In April 2013, the World Bank set a new goal to end extreme poverty in a generation. Our target is to have no more than 3 percent of the world’s population living on just $1.25 a day by 2030.
Read More »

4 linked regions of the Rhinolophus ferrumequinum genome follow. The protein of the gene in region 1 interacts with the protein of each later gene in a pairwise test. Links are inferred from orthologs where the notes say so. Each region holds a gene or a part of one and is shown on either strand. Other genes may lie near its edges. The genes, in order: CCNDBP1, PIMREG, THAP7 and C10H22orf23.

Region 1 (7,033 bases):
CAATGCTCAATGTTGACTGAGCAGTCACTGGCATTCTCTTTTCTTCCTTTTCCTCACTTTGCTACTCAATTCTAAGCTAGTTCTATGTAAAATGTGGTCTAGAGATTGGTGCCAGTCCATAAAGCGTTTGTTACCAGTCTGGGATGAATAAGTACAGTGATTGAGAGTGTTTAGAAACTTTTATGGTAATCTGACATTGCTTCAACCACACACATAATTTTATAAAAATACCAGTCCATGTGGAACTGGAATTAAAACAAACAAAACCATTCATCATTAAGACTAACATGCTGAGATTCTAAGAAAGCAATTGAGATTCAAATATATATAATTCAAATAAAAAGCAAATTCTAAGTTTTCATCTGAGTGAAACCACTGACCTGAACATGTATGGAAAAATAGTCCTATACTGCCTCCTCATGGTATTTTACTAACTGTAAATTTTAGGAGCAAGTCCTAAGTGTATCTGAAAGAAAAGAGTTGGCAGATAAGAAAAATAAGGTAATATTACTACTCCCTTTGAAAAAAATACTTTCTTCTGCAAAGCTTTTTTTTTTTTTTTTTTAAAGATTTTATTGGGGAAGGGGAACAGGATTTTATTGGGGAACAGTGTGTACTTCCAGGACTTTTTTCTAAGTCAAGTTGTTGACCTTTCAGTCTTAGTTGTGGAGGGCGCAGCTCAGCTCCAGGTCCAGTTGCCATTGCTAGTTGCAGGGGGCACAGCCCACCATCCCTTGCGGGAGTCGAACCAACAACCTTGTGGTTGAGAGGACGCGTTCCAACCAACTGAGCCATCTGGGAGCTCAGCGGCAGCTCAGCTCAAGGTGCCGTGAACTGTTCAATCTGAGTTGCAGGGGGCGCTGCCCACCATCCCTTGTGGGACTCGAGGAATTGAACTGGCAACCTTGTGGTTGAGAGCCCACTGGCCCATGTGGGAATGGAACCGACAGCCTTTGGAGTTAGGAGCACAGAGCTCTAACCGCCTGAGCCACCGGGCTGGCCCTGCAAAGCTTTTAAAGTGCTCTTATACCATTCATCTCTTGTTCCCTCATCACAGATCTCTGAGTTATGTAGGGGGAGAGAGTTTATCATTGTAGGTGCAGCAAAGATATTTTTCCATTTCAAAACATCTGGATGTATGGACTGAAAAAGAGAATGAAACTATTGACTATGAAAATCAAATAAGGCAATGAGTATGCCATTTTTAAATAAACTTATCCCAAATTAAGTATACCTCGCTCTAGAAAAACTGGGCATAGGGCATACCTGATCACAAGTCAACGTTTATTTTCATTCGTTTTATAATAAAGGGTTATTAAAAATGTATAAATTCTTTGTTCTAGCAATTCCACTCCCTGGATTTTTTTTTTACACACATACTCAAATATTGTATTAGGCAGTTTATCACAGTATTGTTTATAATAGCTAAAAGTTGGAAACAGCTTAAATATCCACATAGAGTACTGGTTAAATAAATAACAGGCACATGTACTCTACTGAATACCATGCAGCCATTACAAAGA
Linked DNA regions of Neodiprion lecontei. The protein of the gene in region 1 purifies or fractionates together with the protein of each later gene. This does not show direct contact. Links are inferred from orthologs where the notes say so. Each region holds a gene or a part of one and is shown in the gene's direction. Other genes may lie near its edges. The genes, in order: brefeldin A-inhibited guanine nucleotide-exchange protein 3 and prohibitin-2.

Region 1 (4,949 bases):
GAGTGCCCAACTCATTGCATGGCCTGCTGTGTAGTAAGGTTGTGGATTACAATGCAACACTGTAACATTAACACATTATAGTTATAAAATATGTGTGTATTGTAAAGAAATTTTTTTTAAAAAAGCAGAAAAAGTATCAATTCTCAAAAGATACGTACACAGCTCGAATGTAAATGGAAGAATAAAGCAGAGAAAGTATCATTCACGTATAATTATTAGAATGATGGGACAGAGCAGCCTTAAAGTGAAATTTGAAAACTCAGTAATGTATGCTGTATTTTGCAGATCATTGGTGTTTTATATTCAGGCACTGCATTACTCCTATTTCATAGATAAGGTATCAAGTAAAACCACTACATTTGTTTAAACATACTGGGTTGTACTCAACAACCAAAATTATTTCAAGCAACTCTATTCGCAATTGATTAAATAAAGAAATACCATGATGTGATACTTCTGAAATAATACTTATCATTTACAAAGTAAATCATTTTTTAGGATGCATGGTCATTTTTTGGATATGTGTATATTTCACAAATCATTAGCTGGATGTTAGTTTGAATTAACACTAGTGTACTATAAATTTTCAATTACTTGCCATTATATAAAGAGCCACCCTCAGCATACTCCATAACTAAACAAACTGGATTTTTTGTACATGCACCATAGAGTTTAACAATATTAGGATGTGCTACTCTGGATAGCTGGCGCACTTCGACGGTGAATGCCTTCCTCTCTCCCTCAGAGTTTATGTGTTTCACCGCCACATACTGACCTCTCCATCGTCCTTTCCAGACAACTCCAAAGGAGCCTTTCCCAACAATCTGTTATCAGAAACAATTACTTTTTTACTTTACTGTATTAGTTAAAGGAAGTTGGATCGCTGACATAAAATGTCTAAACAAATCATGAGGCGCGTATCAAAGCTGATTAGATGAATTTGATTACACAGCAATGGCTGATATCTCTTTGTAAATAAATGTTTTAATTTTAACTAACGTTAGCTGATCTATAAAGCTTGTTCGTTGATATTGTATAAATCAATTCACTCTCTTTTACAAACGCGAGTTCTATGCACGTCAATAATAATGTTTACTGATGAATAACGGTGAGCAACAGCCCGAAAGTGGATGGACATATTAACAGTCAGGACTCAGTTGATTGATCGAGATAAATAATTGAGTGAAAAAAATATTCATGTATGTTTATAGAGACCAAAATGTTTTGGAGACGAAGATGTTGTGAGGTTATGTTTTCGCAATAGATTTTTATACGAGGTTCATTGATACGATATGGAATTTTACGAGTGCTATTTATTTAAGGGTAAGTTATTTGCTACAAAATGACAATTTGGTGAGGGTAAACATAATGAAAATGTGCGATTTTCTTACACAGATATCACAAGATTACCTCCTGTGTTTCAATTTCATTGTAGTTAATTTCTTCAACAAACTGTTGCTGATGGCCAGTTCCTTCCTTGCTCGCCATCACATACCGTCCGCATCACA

Minister of Community Development, Mother and Child Health – Hon. Emerine Kabanshi, Hon. CSO Director, Mr. John Kalumbi, Senior Government Officials. Members of the Media, Distinguished Guests, Ladies... Show More + and GentlemenFirst, let me take this opportunity to thank the Zambian Government for the ongoing collaboration in our common agenda to uplift the lives of Zambians and promote economic growth. The World Bank’s current commitment to investment operations in Zambia amounts to US$570 million. This financing is complemented by analytical and advisory work, and other global knowledge that helps Government in making decisions on policies, programs and reforms.This report on Mapping Subnational Poverty in Zambia is an example of work that we do to help Government make informed decisions. Last year, the Government of the Republic of Zambia through the Central Statistical Office (CSO) and the World Bank embarked on a poverty mapping project aimed at creating poverty estimations up to the lowest administrative levels in the country using the 2010 Census of Population and Housing, and the Living Conditions Monitoring Survey of 2010. Hon. Minister, at the outset, I really would like to commend Government for this type of collaboration. It makes working on development such a pleasure as we think through challenges together using the same information basis.Through this report we are launching today, we now know that some of the poorest wards in Zambia are concentrated in the Western, North Western, and Luapula provinces, while the largest concentrations of the poor population are in some of the wards in the Lusaka, Eastern, Central, and Northern provinces. We also learn that those wards with highest poverty rates are also those with lower rates of household education, higher numbers of individuals employed in the agricultural sector, farther average distances to primary and tertiary roads, and lowest concentrations of rainfall precipitation.As you see, the whole exercise of mapping poverty is important for enhancing current understanding of the country’s distribution of poverty and the geographic and biophysical conditions where the poor live. Honorable Minister, Ladies and Gentlemen, it is our view that this information will assist policy makers, Development Partners and other stakeholders in designing interventions to reduce poverty. Such information is even more critical now considering that Zambia’s recent economic growth of above 6% has not improved living conditions for the poor. I’m here thinking of people in places such as Kapiri Mposhi, and Mansa in Central and Luapula Provinces respectively, which have very high concentrations of poor populations not yet enjoying the economic growth rates and Zambia’s status as a lower middle income country. Such people must be reached.Perhaps, the most significant and immediate impact of the information contained in this report is the shift towards an evidence-based approach to policy making and resource allocation in the areas that need them most. Information on poverty at constituency and ward levels can be compared against access to amenities such as markets, schools and health facilities to derive plans for a faster and better access to such amenities. Such information could also be contrasted with job growth poles and local agriculture development.Hon. Minister, ladies and gentlemen, I would like to share with you a very practical example of how the Kenya Constituency Development Fund uses poverty estimates at subnational levels to allocate part of its resources to cater for poorer constituencies. The Kenya CDF targets development projects at grassroots level in constituencies. Part of the resources of the CDF are divided equitably among Kenya’s 210 constituencies, whilst the remaining portion is divided based on a poverty index to cater for poorer constituencies. This has helped to achieve equitable distribution of development resources across regions, and to control imbalances in regional development brought about by partisan politics.Zambia also has a Constituency Development Fund. The estimates of poverty ranges at the constituency level could be a powerful tool for allocating transfers in the Zambia CDF. Such an approach could facilitate the putting up of new water, health and education facilities in remote areas of the country that would otherwise get overlooked during funds allocation in national budgets.Honorable Minister, we are aware of the Government’s commitment towards reducing poverty and in particular the expansion of its safety net system through programs such as the Social Cash Transfer Scheme and the preparation of the Rural Women Empowerment Project. This effort is commendable as it will make a dent on poverty if well implemented. While there is a need to be judicious about the information constraints to undertake some of these tasks, it is clear that using the subnational poverty estimates obtained in the report would be extremely helpful in improving the geographic allocation of resources to the poor as part of these interventions.Honorable Minister, CSO Director, Ladies and Gentlemen, let me conclude by confirming that the World Bank is indeed fully committed to a continued partnership with Zambia as it strives toward lessening poverty. The mapping report we are launching today attests to this, and further, we are already supporting the CSO to conduct the next round of the Living Conditions Monitoring Survey this year. The new survey will provide vital baseline information for National Development Plans, and for us all to measure and rethink results for Zambia’s development.I thank you for your attention. Show Less -